Pacific Conservation Biology Pacific Conservation Biology Society
A journal dedicated to conservation and wildlife management in the Pacific region.
RESEARCH ARTICLE

Diets of native and introduced apex predators in Hawai'i

Carolyn S. Mostello A and Sheila Conant B C
+ Author Affiliations
- Author Affiliations

A Massachusetts Division of Fisheries and Wildlife, 1 Rabbit Hill Road, Westborough, MA 01581, USA.

B Department of Biology, University of Hawaii – Manoa, 3663 Alani Drive, Honolulu, HI 96822, USA.

C Corresponding author. Email: conant@hawaii.edu

Pacific Conservation Biology - https://doi.org/10.1071/PC17042
Submitted: 9 October 2017  Accepted: 17 November 2017   Published online: 8 January 2018

Abstract

We report here on the diets of four apex predators in Hawai‘i: the native pueo or Hawaiian short-eared owl (Asio flammeus sandwichensis) and three introduced species, the barn owl (Tyto alba pratincola), the feral cat (Felis catus) and the small Indian mongoose (Herpestes javanicus). To better understand dietary relationships between these predators, we studied diet, focusing on areas where they occur together. We collected disgorged owl pellets, and cat and mongoose faecal scats from eight areas located on five of the main Hawaiian Islands and identified prey items to the lowest possible taxonomic level. All species consumed rodents, birds, and arthropods, and the mammal species also included plants in their diets. The two owl species and the cat preyed primarily on rodents, whereas small cockroaches predominated in the diet of the mongoose. Diets of the owl species and the cat, but not the mongoose, varied significantly between areas. Dietary overlap was highest between the pueo and the barn owl and lowest between the owl species and the mongoose. Although barn owls took more rats than pueo, there was no evidence that the two owl species partitioned house mouse prey by size. On islands where there are no mongoose, both owls took a greater proportion of large arthropods in their diet, suggesting that mongoose reduced the abundance of the arthropod species that owls commonly took. There was no significant difference in pueo diets before and after introduction of the barn owl.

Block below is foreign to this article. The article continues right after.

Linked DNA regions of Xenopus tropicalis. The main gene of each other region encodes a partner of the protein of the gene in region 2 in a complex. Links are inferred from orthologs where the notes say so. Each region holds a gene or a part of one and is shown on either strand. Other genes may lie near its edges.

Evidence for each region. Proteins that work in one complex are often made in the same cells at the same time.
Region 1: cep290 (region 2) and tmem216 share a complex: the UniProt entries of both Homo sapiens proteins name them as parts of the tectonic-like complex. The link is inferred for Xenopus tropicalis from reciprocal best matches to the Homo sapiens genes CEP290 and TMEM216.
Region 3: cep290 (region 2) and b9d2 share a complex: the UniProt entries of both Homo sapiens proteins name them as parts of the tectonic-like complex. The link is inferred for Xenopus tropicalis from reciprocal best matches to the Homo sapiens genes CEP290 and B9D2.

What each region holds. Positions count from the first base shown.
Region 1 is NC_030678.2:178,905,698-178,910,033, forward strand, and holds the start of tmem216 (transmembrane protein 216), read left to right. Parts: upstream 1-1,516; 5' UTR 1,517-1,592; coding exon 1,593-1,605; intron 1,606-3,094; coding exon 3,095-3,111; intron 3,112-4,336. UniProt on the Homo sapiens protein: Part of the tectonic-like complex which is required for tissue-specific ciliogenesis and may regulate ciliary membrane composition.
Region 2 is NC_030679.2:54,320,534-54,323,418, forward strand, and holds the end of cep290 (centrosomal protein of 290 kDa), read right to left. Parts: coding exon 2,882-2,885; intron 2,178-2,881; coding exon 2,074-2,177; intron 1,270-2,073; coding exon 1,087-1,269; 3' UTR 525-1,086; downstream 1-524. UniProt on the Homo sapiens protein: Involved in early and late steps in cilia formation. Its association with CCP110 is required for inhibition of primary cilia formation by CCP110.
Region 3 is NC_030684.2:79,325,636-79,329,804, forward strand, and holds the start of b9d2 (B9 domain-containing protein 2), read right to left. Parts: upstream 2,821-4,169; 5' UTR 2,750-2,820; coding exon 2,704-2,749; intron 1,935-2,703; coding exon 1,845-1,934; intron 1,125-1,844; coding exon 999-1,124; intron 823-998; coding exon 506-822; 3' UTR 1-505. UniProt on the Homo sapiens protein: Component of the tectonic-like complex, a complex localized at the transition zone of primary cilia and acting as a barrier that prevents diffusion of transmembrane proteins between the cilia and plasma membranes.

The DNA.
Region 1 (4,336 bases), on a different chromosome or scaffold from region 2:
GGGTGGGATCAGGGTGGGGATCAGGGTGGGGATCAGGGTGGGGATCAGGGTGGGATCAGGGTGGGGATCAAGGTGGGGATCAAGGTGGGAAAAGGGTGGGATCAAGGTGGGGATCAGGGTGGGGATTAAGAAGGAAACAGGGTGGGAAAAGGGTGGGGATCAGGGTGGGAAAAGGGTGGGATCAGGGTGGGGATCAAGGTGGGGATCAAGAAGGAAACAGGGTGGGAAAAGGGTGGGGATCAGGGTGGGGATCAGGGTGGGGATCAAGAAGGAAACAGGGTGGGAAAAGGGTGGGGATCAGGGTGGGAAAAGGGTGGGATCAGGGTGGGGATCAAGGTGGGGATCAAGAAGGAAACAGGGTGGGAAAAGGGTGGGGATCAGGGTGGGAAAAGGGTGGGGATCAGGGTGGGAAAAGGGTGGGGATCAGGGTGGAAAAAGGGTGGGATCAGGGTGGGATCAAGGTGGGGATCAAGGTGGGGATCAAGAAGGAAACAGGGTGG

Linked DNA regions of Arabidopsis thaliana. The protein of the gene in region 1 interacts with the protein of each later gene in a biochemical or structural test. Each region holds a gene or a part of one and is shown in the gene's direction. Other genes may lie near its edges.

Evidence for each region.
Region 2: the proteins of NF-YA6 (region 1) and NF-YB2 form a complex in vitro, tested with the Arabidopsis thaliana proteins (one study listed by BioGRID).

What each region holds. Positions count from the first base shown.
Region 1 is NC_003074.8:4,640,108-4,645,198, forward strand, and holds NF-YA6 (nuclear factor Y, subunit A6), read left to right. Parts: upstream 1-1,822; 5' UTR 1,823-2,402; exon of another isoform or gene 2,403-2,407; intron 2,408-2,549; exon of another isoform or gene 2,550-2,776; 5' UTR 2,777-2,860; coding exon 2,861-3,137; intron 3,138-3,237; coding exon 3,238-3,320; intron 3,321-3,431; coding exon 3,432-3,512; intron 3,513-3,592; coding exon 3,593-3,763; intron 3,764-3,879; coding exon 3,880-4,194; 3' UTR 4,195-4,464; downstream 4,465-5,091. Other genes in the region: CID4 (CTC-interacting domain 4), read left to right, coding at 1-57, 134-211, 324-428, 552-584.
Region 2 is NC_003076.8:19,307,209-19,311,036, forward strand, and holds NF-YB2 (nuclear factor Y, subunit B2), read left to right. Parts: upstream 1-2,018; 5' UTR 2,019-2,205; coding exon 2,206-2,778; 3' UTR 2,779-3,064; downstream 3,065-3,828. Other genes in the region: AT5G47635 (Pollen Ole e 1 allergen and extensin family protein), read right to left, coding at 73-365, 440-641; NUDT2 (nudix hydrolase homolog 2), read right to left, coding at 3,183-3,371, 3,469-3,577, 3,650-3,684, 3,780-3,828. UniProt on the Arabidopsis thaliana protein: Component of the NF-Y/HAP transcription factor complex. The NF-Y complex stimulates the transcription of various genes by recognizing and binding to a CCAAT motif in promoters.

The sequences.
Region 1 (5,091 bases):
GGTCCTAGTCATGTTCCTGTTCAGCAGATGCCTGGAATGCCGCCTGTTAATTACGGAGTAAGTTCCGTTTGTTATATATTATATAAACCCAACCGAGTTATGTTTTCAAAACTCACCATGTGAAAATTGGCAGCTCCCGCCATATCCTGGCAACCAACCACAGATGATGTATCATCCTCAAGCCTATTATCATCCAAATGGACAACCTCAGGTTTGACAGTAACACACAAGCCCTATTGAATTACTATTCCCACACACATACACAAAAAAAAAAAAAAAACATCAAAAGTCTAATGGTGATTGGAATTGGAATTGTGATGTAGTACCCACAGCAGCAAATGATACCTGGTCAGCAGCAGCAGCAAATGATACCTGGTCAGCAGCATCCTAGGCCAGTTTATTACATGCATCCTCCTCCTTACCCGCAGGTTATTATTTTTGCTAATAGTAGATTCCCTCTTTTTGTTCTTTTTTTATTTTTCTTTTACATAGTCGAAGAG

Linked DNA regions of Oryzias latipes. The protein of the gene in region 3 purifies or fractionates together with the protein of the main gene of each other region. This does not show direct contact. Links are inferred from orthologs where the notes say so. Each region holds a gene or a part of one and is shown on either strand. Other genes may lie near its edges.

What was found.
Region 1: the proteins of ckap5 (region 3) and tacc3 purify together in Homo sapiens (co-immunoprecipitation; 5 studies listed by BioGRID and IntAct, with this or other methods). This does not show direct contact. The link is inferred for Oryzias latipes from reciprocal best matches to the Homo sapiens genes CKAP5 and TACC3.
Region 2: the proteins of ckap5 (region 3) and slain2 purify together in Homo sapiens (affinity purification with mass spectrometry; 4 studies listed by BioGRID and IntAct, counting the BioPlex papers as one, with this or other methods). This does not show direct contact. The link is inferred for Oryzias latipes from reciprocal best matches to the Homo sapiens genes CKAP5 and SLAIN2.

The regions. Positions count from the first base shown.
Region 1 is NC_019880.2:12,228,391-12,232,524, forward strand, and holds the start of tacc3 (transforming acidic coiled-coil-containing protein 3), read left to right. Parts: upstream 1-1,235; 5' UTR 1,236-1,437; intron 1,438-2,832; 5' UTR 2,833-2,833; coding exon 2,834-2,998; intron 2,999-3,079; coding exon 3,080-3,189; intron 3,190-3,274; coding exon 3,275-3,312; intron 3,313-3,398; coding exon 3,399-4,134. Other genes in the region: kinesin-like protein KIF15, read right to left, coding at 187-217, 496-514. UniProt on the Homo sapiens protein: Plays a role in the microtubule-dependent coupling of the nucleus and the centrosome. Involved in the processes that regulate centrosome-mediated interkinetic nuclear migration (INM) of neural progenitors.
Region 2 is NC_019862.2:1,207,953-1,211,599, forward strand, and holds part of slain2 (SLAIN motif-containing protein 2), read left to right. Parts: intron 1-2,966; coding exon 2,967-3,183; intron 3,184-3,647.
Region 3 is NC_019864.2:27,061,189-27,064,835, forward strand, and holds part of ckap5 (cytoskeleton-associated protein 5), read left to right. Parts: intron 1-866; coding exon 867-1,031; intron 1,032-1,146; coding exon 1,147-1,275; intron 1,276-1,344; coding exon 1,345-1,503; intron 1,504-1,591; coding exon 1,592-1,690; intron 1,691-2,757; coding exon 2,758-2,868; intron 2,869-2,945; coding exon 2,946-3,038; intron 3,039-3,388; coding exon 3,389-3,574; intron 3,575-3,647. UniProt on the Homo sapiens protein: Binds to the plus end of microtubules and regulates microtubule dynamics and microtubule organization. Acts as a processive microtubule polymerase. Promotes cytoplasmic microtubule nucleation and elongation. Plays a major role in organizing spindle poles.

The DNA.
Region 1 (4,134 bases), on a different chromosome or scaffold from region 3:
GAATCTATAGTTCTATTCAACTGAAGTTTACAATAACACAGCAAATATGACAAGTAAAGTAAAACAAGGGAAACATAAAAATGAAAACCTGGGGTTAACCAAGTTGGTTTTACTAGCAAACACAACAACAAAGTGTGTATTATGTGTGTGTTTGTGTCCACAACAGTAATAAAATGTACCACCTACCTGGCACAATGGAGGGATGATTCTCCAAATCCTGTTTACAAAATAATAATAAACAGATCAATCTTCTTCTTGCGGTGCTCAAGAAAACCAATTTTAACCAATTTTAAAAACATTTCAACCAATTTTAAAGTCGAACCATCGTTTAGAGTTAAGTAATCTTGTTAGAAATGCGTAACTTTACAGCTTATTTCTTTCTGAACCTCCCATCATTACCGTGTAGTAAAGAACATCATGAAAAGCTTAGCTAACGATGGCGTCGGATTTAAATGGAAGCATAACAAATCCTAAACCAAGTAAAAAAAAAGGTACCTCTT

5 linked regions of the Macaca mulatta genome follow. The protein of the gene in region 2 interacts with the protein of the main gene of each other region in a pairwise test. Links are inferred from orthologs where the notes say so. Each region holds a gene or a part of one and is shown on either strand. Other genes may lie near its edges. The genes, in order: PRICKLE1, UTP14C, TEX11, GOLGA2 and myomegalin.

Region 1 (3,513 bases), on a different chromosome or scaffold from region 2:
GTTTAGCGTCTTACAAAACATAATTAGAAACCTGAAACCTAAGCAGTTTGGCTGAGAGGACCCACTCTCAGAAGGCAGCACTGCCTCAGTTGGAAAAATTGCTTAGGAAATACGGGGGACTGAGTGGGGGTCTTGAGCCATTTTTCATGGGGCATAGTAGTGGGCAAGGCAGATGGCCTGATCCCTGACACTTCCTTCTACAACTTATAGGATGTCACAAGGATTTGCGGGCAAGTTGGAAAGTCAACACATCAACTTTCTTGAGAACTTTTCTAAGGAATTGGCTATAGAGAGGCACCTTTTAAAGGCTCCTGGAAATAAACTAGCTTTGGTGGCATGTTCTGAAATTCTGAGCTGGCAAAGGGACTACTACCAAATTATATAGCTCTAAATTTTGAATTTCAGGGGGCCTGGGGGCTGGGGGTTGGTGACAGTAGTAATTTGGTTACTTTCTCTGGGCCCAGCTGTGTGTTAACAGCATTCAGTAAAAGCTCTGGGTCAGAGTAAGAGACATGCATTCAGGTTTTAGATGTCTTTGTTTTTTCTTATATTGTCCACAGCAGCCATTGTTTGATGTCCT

Additional keywords: apex predators, barn owl, diet comparison, dietary overlap, feral cat, Hawai‘i, Hawaiian short-eared owl, introduced predators, small Indian mongoose


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